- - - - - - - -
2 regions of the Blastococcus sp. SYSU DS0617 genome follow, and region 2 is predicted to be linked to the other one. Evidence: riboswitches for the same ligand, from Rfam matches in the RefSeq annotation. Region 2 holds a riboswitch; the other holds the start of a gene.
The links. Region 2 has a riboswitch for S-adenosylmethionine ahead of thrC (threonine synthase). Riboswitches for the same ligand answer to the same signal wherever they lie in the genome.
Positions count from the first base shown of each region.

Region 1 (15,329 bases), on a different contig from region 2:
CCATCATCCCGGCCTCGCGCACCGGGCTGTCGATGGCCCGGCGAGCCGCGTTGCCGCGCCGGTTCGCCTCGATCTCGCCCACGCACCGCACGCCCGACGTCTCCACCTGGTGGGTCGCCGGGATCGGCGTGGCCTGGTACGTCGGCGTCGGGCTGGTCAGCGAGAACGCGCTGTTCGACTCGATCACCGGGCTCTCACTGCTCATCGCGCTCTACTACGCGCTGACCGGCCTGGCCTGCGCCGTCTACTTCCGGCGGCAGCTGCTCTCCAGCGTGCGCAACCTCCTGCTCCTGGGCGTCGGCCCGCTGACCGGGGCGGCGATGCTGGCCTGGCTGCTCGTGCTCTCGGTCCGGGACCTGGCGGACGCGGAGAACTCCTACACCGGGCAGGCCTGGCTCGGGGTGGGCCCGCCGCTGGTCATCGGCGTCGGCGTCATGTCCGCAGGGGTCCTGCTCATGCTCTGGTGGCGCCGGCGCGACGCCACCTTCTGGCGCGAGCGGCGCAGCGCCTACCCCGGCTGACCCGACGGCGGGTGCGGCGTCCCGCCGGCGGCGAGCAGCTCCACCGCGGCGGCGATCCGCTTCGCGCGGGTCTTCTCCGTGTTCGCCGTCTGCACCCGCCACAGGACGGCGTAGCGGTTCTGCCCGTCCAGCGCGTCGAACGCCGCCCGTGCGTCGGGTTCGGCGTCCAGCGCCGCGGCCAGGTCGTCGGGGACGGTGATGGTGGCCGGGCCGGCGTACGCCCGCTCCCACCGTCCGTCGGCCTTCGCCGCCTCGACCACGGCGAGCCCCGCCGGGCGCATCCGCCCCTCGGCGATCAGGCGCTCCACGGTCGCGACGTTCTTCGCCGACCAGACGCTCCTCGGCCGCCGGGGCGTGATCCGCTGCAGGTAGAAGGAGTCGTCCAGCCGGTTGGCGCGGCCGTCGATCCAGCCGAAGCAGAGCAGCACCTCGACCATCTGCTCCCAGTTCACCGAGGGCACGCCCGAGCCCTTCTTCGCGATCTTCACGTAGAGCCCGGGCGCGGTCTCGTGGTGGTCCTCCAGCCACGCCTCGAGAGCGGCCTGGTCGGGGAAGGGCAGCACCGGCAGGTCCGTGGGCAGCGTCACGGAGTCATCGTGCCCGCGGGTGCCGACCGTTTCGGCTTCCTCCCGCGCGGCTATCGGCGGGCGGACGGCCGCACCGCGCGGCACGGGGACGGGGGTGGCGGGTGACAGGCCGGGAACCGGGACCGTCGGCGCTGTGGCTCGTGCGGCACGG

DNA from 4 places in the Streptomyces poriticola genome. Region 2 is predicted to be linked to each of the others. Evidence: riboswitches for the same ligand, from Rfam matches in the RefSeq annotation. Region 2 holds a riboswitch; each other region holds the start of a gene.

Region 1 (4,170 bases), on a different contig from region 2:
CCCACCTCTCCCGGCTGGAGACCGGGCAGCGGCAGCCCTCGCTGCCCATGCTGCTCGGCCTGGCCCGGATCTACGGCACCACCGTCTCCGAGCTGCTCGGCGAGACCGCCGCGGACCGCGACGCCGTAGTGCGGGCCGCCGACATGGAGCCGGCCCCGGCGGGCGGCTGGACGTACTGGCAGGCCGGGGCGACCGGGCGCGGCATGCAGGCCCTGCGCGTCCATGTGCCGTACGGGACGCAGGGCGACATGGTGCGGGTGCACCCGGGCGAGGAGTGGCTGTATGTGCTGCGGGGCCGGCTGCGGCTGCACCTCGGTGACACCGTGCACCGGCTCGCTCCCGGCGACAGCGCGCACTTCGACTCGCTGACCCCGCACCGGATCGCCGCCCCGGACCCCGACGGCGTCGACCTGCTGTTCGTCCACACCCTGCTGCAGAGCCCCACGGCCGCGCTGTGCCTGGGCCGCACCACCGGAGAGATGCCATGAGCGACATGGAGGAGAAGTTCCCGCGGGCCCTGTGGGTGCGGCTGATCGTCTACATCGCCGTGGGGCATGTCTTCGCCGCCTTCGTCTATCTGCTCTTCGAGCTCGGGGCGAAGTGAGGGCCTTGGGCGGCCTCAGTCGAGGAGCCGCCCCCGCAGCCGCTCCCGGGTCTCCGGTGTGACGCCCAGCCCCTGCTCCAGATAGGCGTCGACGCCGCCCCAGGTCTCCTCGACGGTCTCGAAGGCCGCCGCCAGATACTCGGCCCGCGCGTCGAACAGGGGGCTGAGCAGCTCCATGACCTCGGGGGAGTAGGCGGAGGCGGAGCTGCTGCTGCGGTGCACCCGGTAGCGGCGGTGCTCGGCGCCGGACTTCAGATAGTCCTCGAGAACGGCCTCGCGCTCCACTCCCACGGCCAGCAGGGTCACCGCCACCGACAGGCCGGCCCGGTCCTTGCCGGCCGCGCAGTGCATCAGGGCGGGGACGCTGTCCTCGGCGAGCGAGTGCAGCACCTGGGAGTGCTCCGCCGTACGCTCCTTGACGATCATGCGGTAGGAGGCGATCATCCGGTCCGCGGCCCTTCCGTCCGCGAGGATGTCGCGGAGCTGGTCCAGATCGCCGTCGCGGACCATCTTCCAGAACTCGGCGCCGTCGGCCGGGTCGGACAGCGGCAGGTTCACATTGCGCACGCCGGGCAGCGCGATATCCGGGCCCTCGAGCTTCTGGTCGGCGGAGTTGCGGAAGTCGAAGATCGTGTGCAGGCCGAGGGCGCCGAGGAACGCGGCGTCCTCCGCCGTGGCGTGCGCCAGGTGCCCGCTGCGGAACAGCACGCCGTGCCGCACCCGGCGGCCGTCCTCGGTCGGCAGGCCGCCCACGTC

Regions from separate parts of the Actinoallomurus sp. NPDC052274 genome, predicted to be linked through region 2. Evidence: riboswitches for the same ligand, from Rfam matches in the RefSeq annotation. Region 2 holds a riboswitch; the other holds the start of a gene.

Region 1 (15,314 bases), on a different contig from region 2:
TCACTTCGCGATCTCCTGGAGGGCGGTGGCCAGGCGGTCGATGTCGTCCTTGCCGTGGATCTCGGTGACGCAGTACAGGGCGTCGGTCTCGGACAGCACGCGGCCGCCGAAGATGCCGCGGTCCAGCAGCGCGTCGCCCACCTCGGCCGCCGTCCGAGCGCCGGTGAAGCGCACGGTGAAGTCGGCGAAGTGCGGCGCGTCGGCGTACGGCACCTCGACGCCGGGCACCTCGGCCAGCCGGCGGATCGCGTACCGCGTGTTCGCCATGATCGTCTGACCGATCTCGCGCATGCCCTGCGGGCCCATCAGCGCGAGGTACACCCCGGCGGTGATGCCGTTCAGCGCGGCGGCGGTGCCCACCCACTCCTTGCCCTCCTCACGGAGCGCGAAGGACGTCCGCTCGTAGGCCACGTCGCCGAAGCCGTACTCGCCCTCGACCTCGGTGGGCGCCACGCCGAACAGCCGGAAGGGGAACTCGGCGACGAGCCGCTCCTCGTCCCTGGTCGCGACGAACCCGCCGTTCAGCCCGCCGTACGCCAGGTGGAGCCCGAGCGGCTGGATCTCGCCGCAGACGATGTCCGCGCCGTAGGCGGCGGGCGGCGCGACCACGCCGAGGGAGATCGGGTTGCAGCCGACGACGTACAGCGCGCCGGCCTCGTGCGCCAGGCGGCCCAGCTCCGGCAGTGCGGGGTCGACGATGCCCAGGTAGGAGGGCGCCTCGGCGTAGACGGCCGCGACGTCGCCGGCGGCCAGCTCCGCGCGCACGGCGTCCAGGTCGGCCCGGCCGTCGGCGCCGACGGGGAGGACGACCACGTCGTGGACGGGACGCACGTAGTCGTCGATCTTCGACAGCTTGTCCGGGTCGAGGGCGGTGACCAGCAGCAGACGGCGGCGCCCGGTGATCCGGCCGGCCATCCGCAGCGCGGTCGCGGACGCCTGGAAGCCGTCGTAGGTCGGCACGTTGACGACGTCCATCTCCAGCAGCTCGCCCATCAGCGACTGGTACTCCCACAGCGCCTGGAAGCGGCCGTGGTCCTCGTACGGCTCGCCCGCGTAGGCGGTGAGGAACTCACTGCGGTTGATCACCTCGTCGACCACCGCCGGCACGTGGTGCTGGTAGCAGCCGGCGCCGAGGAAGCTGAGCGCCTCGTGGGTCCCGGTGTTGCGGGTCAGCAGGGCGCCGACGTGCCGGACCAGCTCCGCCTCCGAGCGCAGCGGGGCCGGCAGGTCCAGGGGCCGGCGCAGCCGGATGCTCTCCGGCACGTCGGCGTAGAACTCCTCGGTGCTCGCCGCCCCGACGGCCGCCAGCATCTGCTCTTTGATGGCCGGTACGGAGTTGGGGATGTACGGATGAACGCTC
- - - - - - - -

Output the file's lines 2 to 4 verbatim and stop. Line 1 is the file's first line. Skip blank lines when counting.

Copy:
The links. Region 2 has a riboswitch for S-adenosylmethionine ahead of thrC (threonine synthase). Riboswitches for the same ligand answer to the same signal wherever they lie in the genome.
Positions count from the first base shown of each region.

Region 1 (15,329 bases), on a different contig from region 2: